What's in store for women's rights?

Next week is all about defending women’s human rights. There’s International Women’s Day, big UN talks on eliminating violence against women at the Commission on the Status of Women, and the launch of our exciting new campaign on women’s rights in Afghanistan.

But before any of that, we’ll be kicking off on Monday morning by hosting a keynote speech by Secretary of State for International Development Justine Greening at our East London office. You can watch it all live, and potentially have your question on women's rights answered by the Secretary of State.

Monday’s speech is a big deal: this is the UK Department for International Development (DFID) announcing their plans to protect and promote the rights of women and girls internationally for the next few years. And we’ll have a unique chance to quiz the Secretary of State right after she’s made these announcements. If there’s something you’d like to ask Justine Greening about her department’s spending or focus for the next few years, or point out any holes in their plans, this is your chance.

Livestream Monday’s event

10.30am-11.30am, Monday 4 March

You can follow all the political action live from the comfort of your sofa, desk or seat in Westminster.

We’ll be livestreaming on youtube for the duration of the event. The screen below will broadcast from 10.30am on Monday. So – literally – watch this space:

What are we hoping for?

We see this year as critical to the future of Afghanistan. We have a real opportunity to press the UK government to ensure that progress on women’s rights in Afghanistan is sustained.  Violence against women and girls is endemic in Afghanistan and needs to be a clear focus and priority for the UK government.

DFID has already committed to prioritising women and girls in their work. At the speech we are hoping to hear the Secretary of State make a clear commitment  to prioritising women and girls, particularly  violence against women and girls in DFID’s work in Afghanistan including through making it  a strategic priority in their next Operational Plan.

Submit your question to the Secretary of State

After she’s laid out the Government’s plans to defend the rights of women and girls, Justine Greening and a panel including our Director Kate Allen will be taking questions.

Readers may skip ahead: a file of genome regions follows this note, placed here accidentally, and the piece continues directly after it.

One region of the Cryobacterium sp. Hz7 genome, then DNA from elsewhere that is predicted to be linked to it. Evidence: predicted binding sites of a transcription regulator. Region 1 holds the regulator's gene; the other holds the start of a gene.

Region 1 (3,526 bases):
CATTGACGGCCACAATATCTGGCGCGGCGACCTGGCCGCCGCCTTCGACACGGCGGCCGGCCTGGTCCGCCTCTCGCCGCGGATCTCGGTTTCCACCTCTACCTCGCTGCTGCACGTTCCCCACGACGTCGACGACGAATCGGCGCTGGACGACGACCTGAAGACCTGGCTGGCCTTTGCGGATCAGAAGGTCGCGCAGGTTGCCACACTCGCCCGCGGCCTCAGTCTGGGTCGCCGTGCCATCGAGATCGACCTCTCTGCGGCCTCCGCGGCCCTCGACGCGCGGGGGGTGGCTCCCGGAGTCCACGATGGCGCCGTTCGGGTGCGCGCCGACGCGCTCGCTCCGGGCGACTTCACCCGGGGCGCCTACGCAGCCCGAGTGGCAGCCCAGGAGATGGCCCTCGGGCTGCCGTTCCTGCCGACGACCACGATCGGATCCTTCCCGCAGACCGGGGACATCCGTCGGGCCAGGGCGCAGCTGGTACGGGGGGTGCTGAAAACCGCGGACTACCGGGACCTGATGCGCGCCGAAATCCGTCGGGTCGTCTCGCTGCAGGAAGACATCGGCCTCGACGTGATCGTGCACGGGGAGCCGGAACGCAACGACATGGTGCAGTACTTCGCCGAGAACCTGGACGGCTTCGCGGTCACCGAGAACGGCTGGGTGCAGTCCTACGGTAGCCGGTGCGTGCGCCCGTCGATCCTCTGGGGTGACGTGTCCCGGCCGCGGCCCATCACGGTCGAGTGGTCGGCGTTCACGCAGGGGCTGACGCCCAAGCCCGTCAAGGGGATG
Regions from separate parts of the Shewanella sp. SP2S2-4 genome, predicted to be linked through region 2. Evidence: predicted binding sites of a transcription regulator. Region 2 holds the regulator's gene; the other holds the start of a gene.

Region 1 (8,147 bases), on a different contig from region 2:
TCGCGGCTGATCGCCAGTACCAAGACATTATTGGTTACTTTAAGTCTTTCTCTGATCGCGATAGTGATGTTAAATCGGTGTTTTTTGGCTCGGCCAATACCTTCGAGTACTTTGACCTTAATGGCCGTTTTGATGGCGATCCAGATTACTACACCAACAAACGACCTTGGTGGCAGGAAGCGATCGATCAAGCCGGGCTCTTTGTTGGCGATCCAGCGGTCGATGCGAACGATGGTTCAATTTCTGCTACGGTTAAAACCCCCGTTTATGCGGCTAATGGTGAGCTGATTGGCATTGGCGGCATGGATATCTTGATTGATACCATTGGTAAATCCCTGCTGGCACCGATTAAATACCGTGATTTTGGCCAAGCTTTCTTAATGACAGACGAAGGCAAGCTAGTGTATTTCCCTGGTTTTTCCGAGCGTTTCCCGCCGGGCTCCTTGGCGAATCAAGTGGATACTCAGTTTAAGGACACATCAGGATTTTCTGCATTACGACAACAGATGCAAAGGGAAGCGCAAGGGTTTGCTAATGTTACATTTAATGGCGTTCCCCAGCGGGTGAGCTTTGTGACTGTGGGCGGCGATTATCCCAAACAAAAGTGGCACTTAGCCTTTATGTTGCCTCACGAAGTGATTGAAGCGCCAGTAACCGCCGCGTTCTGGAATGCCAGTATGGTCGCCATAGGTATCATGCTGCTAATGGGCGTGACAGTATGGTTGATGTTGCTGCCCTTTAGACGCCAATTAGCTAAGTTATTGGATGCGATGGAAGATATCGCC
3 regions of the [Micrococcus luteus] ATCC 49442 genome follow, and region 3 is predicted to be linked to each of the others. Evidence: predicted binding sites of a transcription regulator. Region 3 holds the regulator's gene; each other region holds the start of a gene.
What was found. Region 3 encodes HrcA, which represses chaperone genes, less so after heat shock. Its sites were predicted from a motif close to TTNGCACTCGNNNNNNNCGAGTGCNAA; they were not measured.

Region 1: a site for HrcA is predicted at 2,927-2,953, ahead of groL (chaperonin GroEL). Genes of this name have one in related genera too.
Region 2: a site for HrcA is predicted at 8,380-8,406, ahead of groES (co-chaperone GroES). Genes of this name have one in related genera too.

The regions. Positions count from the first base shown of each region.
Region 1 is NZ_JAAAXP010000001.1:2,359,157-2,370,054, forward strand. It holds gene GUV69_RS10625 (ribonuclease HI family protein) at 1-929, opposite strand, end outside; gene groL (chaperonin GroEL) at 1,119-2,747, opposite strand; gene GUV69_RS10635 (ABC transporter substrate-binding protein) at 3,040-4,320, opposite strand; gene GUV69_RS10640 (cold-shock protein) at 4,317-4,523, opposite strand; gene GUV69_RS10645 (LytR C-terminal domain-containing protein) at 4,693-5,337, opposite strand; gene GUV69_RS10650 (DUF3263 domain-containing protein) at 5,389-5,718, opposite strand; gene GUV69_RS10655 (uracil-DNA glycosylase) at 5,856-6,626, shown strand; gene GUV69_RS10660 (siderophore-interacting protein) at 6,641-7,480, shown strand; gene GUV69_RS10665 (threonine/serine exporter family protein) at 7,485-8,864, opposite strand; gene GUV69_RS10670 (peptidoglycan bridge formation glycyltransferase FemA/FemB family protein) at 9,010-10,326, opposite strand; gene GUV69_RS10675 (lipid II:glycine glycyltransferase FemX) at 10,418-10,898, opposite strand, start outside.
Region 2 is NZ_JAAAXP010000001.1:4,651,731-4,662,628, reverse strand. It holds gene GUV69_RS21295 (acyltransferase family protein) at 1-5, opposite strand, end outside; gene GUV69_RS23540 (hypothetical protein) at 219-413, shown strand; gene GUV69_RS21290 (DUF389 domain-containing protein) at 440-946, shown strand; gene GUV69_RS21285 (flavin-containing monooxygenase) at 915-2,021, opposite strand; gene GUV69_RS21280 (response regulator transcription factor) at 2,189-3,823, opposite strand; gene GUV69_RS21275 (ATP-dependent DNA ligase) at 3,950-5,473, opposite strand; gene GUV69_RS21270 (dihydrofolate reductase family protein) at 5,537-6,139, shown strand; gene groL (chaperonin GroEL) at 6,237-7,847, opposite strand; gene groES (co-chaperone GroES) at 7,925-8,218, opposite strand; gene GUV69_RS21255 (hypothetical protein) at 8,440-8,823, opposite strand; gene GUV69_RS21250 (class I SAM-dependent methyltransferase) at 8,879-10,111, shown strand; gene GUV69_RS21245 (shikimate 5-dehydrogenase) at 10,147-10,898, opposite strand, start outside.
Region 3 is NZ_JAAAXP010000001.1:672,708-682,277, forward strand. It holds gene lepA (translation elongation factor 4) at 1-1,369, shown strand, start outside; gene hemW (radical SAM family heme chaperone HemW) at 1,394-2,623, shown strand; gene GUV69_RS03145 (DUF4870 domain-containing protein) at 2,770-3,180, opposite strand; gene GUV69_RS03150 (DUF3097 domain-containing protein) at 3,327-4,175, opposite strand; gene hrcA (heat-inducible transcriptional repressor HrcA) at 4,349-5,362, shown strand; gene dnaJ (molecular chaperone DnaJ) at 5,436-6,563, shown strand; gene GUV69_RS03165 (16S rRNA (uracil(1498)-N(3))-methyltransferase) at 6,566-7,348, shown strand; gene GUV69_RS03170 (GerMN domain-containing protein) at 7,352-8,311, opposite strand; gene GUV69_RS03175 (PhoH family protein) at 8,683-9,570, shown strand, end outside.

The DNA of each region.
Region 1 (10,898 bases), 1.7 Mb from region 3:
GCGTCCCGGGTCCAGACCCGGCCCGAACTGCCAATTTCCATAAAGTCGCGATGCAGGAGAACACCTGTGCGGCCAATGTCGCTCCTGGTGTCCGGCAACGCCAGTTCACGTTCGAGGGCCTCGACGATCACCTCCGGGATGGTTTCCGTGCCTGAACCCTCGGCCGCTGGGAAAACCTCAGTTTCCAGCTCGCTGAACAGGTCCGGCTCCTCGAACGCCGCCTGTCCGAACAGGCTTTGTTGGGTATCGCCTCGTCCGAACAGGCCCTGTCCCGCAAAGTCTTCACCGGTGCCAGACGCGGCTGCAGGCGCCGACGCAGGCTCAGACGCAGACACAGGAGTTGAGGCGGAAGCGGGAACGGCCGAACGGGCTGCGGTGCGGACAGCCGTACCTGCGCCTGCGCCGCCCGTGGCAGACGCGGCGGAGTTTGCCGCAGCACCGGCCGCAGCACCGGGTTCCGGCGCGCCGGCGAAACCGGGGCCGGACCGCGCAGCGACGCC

This is your chance to ask panelists on their thoughts on the future of women's rights. We've got loads of questions, but we'd love to hear yours. Here are a few ideas to get you started...

  • What do you think the UK should be doing on women’s rights?
  • What is the UK government doing to tackle violence against women both overseas and at the UN?
  • How can DFID support and protect brave human rights defenders?
  • How do they ensure that women’s rights in Afghanistan are not compromised in the peace process with the Taliban?
  • How can we ensure better protection of women’s rights in international agreements?

Post your questions as comments on this blog, or tweet them with the hashtag #girlsandwomen and we’ll select a few to put to the panel on Monday morning.

And of course, you can watch as a selection are answered live, thanks to the power of livestream.
 

About Amnesty UK Blogs
Our blogs are written by Amnesty International staff, volunteers and other interested individuals, to encourage debate around human rights issues. They do not necessarily represent the views of Amnesty International.
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4 comments

Women in my living in many of them suffering rape and genocide was not long journalist was arrested Sumyah Handoussa and journalist Lubna Ahmed Hussein and Jelila Khamis Koko and violence against women you must highlight at violence against

scosudan 5 years ago

Does the panel agree that a peace process which does not address violence against women cannot be called a peace process?

bmaidlow123 5 years ago

To Justine Greening, the European Convention on Human Rights has been crucial in the fight for equal rights for women. This week Theresa May stated that she would like to pull the UK out of the Council of Europe. Do you think that using the ECHR and the Human Rights Act as a proverbial 'whipping boy' will undermine your work your departments work abroad and be seen as hypocritical when encouraging equality for women'

rachel.thompson0 5 years ago

How can we ensure girls' right to educatuion with a full curriculum, equal to what we have in the west?

Andrea Hay 5 years ago